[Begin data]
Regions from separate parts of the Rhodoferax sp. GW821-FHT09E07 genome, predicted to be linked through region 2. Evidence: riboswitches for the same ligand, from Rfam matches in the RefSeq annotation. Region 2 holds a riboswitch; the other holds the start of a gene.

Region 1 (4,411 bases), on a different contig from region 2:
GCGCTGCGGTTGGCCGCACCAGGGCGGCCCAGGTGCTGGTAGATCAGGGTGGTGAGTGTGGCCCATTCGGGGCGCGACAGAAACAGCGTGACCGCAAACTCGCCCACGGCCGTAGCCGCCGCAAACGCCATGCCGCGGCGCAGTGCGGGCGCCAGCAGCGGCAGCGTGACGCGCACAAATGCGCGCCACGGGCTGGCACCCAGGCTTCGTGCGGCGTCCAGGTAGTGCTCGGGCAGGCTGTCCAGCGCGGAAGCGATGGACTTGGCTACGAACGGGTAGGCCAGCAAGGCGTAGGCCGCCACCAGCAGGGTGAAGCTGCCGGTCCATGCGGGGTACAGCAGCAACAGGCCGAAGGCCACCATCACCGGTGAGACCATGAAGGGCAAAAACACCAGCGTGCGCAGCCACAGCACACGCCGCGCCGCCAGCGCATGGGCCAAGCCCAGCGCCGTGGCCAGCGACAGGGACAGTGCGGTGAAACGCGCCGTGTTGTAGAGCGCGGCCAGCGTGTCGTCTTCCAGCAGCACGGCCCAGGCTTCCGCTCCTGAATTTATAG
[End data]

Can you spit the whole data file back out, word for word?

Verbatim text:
Regions from separate parts of the Rhodoferax sp. GW821-FHT09E07 genome, predicted to be linked through region 2. Evidence: riboswitches for the same ligand, from Rfam matches in the RefSeq annotation. Region 2 holds a riboswitch; the other holds the start of a gene.

Region 1 (4,411 bases), on a different contig from region 2:
GCGCTGCGGTTGGCCGCACCAGGGCGGCCCAGGTGCTGGTAGATCAGGGTGGTGAGTGTGGCCCATTCGGGGCGCGACAGAAACAGCGTGACCGCAAACTCGCCCACGGCCGTAGCCGCCGCAAACGCCATGCCGCGGCGCAGTGCGGGCGCCAGCAGCGGCAGCGTGACGCGCACAAATGCGCGCCACGGGCTGGCACCCAGGCTTCGTGCGGCGTCCAGGTAGTGCTCGGGCAGGCTGTCCAGCGCGGAAGCGATGGACTTGGCTACGAACGGGTAGGCCAGCAAGGCGTAGGCCGCCACCAGCAGGGTGAAGCTGCCGGTCCATGCGGGGTACAGCAGCAACAGGCCGAAGGCCACCATCACCGGTGAGACCATGAAGGGCAAAAACACCAGCGTGCGCAGCCACAGCACACGCCGCGCCGCCAGCGCATGGGCCAAGCCCAGCGCCGTGGCCAGCGACAGGGACAGTGCGGTGAAACGCGCCGTGTTGTAGAGCGCGGCCAGCGTGTCGTCTTCCAGCAGCACGGCCCAGGCTTCCGCTCCTGAATTTATAG